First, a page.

|02614. Roye - Nude 1950|
Original photograph black and white of untouched unadulterated photograph of nude model by the famous 1950s photographer Roye. Excellent condition. 160mm x 215mm. (Please note this is the same item as 02637.)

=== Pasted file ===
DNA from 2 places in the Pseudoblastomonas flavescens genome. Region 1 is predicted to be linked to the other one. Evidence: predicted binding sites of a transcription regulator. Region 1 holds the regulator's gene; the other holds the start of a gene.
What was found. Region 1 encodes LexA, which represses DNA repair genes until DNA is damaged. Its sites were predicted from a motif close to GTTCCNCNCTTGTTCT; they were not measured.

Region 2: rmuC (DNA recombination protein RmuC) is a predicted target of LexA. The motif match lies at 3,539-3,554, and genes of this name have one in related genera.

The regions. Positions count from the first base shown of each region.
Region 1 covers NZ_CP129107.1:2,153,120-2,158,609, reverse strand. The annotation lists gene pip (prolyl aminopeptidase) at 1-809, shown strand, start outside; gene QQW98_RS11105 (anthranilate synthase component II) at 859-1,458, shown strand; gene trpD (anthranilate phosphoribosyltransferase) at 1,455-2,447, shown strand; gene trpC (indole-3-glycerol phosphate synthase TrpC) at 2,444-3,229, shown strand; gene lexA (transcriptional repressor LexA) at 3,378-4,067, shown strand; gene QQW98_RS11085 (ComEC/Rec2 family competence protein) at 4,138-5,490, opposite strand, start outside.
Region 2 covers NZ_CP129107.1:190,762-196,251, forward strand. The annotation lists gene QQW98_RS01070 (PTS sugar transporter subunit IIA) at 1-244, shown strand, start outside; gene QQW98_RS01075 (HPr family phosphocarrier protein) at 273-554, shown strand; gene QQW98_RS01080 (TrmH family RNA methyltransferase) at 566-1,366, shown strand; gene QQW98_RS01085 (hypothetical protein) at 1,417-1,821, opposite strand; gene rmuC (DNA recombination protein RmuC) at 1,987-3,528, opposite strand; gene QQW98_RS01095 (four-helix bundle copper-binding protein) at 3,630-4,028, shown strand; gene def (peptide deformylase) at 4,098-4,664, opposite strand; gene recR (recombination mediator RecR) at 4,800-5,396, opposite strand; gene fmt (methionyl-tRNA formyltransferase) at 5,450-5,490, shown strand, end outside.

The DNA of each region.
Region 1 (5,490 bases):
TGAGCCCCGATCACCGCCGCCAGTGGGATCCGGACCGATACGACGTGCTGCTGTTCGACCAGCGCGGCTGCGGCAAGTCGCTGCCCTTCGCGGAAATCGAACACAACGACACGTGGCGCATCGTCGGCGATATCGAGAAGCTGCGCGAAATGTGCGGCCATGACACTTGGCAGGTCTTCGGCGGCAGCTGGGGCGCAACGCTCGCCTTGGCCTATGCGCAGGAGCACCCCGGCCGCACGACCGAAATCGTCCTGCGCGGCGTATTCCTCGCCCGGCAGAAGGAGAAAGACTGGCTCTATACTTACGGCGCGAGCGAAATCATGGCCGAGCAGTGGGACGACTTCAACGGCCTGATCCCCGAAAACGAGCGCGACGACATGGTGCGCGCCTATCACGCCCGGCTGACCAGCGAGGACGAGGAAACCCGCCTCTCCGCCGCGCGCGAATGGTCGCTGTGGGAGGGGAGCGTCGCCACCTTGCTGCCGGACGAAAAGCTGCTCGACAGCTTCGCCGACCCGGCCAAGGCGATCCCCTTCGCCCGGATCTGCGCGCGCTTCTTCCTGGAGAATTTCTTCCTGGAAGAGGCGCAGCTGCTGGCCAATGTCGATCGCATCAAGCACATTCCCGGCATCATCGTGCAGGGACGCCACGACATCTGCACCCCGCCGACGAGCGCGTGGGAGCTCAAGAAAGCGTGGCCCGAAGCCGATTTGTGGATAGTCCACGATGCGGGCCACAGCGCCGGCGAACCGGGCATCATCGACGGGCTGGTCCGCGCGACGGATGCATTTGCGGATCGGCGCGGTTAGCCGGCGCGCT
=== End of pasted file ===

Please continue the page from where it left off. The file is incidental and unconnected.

NOTE: London Times, obituary, June 18, 2002 has the following edited entry: Horace ROYE (1906 - 2002) born Horace Roye-Narbeth was the flamboyant photographer famous for his nudes of starlets and stage stars during the war years. He successfully contested the prudish obscenity laws of his day, paving the way for others to publish work that Roye himself considered to be pornographic. He lived in South Africa, Paris, London, Ireland and Portugal before finally settling in the 12th-century Kasbah of Rabat, Morocco. In 1935, he established a photographic studio in Chelsea, where he took conventional portraits of the likes of Cecil Beaton, James Mason, Arturo Toscanini and Sir Henry Wood. But he was back at his best in 1938, when George Routledge commissioned Perfect Womanhood, a collection of nudes. Before the war Roye had become the first photographer to have a nude published in a national newspaper, the Daily Mirror. The Rank Organisation commissioned him to picture Diana Dors in 3-D. Roye claimed to have seen more than 10,000 naked women through the lens. He was prosecuted when he refused to airbrush out pubic hair from the image of a model in his Unique Edition collection. He successfully defended himself in court, arguing that the representation of beauty should be untrammelled by prudery. The 96 year old expatriate living in Morocco, was murdered there in 2002. He is said to have been involved in a struggle with a painter who allegedly broke into his bedroom and stabbed him 14 times with the knife that Roye kept beneath his pillow.